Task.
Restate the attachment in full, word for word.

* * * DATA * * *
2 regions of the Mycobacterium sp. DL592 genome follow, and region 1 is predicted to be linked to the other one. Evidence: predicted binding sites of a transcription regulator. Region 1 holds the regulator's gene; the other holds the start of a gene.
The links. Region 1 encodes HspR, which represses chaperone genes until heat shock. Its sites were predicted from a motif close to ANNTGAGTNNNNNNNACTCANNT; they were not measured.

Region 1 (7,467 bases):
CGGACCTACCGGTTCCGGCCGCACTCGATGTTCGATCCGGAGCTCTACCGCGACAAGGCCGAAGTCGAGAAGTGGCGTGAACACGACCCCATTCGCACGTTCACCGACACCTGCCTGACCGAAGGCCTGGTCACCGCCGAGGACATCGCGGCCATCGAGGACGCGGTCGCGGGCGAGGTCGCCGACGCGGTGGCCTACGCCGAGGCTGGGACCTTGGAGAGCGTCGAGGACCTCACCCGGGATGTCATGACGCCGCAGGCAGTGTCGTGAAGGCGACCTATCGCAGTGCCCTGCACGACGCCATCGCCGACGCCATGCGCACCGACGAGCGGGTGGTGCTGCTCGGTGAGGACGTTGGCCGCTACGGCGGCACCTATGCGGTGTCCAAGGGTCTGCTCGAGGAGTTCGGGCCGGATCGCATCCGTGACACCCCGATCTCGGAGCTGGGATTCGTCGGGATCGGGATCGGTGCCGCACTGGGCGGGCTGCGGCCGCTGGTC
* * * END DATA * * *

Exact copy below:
2 regions of the Mycobacterium sp. DL592 genome follow, and region 1 is predicted to be linked to the other one. Evidence: predicted binding sites of a transcription regulator. Region 1 holds the regulator's gene; the other holds the start of a gene.
The links. Region 1 encodes HspR, which represses chaperone genes until heat shock. Its sites were predicted from a motif close to ANNTGAGTNNNNNNNACTCANNT; they were not measured.

Region 1 (7,467 bases):
CGGACCTACCGGTTCCGGCCGCACTCGATGTTCGATCCGGAGCTCTACCGCGACAAGGCCGAAGTCGAGAAGTGGCGTGAACACGACCCCATTCGCACGTTCACCGACACCTGCCTGACCGAAGGCCTGGTCACCGCCGAGGACATCGCGGCCATCGAGGACGCGGTCGCGGGCGAGGTCGCCGACGCGGTGGCCTACGCCGAGGCTGGGACCTTGGAGAGCGTCGAGGACCTCACCCGGGATGTCATGACGCCGCAGGCAGTGTCGTGAAGGCGACCTATCGCAGTGCCCTGCACGACGCCATCGCCGACGCCATGCGCACCGACGAGCGGGTGGTGCTGCTCGGTGAGGACGTTGGCCGCTACGGCGGCACCTATGCGGTGTCCAAGGGTCTGCTCGAGGAGTTCGGGCCGGATCGCATCCGTGACACCCCGATCTCGGAGCTGGGATTCGTCGGGATCGGGATCGGTGCCGCACTGGGCGGGCTGCGGCCGCTGGTC